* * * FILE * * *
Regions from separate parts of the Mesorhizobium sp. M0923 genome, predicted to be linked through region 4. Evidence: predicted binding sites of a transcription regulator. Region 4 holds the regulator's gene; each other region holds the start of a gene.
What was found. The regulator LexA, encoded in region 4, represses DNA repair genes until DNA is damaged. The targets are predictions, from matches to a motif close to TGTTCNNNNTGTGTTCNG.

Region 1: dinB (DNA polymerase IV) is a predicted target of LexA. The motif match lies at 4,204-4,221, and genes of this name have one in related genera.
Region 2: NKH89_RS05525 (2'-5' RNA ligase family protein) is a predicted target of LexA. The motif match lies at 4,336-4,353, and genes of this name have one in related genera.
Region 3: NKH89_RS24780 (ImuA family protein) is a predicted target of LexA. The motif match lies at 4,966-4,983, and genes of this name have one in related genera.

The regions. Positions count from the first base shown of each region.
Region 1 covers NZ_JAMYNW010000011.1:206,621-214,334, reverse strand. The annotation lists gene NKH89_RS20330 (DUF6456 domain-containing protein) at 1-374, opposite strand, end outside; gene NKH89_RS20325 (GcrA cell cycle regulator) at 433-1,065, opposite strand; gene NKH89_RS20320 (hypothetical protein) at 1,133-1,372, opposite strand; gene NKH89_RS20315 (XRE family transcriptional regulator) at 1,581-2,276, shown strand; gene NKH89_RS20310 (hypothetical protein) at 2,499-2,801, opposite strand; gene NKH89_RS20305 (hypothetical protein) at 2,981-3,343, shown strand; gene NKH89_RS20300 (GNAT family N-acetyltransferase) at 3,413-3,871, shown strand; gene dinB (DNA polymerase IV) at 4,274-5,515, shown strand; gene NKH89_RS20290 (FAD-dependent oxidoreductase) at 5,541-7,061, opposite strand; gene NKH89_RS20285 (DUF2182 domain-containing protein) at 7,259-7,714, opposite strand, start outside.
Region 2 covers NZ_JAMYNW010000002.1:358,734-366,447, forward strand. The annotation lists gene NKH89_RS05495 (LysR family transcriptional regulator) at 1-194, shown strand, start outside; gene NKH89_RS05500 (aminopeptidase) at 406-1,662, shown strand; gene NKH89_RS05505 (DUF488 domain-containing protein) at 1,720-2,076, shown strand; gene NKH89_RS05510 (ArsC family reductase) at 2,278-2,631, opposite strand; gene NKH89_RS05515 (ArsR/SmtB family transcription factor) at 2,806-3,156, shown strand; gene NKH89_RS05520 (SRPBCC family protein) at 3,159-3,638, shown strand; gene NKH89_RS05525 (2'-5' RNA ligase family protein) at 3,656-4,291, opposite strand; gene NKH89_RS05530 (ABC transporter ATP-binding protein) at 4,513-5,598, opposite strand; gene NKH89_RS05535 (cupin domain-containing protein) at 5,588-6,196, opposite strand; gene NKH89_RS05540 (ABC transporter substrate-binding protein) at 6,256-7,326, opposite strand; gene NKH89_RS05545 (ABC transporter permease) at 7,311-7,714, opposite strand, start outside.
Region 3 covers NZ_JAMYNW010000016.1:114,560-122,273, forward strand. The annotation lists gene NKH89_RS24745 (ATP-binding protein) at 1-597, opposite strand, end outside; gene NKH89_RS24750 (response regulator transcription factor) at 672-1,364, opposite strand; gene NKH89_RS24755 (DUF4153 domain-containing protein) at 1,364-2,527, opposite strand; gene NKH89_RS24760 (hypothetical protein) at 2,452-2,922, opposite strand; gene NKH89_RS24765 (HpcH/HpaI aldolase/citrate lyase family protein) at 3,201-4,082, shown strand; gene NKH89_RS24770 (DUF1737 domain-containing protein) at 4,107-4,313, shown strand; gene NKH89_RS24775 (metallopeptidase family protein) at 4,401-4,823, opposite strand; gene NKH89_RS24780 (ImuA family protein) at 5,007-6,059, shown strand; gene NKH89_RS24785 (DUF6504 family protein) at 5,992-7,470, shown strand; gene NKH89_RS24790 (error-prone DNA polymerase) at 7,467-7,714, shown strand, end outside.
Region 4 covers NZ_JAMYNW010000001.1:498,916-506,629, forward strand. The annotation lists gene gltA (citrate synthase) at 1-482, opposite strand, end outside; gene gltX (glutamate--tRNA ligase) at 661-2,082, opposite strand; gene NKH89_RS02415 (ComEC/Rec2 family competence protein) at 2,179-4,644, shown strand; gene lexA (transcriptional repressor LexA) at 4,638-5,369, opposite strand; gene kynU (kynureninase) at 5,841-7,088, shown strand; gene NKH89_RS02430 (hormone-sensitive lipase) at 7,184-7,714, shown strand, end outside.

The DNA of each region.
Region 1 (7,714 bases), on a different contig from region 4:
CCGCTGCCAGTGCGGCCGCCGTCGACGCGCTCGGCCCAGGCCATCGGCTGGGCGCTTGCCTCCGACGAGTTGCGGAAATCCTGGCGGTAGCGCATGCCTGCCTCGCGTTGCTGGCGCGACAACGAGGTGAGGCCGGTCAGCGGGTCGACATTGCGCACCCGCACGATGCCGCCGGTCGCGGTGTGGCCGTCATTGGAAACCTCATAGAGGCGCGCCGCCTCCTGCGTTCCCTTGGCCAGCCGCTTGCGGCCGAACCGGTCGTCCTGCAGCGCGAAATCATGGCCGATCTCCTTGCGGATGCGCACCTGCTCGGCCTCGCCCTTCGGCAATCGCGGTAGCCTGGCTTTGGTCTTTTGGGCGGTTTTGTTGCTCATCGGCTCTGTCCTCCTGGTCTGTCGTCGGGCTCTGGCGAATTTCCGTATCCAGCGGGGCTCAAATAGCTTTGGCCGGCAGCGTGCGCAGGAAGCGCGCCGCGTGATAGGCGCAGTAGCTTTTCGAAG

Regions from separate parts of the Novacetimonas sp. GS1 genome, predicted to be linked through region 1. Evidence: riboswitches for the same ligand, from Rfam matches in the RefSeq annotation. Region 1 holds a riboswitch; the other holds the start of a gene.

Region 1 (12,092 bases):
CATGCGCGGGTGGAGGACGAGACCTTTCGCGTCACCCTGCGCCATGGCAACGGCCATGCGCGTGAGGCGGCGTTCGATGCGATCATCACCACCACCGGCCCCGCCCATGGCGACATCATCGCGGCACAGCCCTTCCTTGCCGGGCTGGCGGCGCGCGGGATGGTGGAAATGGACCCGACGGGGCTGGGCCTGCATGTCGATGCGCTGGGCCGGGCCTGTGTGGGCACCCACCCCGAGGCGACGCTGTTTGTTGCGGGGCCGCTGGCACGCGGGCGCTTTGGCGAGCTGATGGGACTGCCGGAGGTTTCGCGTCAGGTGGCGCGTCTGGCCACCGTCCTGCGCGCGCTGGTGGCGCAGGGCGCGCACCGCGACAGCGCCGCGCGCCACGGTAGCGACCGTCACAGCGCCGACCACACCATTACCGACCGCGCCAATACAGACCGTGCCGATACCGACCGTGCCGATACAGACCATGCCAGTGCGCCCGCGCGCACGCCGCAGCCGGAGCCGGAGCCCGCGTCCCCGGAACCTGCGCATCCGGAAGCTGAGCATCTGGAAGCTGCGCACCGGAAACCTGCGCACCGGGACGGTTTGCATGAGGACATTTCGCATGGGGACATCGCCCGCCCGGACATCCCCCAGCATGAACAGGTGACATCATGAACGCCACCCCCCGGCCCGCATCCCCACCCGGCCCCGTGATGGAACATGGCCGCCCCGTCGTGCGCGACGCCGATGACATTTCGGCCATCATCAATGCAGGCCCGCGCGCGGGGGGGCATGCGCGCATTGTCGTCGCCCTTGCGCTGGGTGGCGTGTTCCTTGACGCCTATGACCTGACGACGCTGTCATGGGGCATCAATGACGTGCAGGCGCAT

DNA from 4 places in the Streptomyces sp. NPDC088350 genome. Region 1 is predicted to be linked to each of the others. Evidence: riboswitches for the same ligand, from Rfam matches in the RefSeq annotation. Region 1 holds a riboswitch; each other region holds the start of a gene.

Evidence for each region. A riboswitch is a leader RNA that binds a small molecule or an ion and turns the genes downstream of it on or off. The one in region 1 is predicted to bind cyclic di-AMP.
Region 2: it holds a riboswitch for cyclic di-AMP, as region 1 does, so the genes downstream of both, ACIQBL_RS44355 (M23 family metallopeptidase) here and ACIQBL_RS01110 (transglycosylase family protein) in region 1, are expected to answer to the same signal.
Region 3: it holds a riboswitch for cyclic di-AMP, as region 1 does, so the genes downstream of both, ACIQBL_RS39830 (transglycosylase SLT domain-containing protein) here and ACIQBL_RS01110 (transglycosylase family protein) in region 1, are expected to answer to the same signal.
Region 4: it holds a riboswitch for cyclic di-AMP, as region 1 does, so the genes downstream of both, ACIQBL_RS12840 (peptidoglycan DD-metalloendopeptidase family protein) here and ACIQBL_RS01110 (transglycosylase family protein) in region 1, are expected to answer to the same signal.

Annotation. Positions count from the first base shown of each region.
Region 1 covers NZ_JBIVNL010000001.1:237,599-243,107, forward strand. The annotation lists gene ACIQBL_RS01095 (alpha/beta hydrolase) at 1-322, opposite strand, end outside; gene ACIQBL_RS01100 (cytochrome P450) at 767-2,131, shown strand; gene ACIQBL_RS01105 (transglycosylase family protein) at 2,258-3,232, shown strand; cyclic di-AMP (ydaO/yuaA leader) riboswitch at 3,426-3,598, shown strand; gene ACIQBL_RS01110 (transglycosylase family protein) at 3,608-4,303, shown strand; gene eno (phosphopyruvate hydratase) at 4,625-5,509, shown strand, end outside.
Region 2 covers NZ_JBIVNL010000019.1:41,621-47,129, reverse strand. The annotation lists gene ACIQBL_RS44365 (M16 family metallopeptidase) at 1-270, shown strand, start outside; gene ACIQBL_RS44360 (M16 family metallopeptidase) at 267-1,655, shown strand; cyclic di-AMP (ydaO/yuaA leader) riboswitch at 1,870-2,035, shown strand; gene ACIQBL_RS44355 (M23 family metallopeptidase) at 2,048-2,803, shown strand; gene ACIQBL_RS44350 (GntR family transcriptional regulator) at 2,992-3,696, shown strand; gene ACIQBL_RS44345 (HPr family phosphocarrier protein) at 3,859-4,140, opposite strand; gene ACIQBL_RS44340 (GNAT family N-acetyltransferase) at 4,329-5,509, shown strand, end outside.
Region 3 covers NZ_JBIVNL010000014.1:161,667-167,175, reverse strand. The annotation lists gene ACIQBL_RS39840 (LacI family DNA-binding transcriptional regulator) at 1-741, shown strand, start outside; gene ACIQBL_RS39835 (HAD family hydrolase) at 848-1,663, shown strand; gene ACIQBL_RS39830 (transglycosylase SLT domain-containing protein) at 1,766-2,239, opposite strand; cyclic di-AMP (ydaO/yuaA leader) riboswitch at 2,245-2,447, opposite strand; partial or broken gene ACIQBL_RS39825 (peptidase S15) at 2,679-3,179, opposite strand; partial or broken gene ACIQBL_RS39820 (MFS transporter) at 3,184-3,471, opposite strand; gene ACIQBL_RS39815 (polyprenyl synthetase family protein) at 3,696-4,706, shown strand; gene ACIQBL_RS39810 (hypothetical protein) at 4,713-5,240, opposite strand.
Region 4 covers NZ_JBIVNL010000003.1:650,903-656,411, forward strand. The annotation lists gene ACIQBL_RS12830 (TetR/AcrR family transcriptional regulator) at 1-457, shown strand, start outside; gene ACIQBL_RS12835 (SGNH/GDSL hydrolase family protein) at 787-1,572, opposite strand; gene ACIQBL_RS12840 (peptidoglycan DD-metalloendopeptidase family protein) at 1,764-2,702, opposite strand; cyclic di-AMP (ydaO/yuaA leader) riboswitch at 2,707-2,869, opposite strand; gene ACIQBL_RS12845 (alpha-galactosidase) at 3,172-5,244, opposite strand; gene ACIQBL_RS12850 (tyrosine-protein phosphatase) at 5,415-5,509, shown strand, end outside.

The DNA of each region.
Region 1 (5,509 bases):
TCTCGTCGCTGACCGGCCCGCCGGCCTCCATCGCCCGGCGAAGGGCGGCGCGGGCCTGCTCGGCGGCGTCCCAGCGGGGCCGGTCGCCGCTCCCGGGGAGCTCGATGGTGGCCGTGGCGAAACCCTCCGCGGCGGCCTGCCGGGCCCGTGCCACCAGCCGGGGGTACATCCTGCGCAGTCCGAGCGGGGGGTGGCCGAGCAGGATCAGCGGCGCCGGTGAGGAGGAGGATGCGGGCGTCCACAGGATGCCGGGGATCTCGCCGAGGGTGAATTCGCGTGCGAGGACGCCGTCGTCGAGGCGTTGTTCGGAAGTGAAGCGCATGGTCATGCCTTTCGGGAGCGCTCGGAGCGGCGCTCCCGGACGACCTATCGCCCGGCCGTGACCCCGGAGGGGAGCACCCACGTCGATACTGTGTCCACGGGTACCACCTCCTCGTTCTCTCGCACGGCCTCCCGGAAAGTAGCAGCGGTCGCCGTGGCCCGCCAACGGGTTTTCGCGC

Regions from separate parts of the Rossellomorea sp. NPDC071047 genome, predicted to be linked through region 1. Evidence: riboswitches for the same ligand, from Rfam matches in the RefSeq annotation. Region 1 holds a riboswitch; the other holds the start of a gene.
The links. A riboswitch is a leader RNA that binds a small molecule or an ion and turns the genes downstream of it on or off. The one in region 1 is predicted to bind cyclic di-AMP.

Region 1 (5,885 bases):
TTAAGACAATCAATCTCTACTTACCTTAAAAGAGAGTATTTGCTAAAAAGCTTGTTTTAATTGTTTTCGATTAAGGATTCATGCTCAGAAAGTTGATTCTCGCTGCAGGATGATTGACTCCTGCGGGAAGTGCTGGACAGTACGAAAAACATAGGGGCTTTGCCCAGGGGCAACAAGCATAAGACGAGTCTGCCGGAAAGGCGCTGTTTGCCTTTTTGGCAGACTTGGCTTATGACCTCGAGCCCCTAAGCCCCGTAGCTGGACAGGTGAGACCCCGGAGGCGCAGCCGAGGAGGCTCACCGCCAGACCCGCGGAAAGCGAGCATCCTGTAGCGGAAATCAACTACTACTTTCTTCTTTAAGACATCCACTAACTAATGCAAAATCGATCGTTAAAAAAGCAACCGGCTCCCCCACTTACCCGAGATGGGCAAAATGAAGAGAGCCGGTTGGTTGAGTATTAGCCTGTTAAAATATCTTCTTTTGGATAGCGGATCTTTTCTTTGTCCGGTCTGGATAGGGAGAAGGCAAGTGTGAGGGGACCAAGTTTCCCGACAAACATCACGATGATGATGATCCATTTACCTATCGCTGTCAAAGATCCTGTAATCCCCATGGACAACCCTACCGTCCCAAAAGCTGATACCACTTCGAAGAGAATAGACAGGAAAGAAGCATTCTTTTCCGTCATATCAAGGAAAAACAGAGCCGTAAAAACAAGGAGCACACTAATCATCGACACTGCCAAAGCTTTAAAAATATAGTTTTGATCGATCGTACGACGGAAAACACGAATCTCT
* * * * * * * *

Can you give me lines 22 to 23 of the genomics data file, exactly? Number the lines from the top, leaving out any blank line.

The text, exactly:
Annotation. Positions count from the first base shown of each region.
Region 1 covers NZ_JBIVNL010000001.1:237,599-243,107, forward strand. The annotation lists gene ACIQBL_RS01095 (alpha/beta hydrolase) at 1-322, opposite strand, end outside; gene ACIQBL_RS01100 (cytochrome P450) at 767-2,131, shown strand; gene ACIQBL_RS01105 (transglycosylase family protein) at 2,258-3,232, shown strand; cyclic di-AMP (ydaO/yuaA leader) riboswitch at 3,426-3,598, shown strand; gene ACIQBL_RS01110 (transglycosylase family protein) at 3,608-4,303, shown strand; gene eno (phosphopyruvate hydratase) at 4,625-5,509, shown strand, end outside.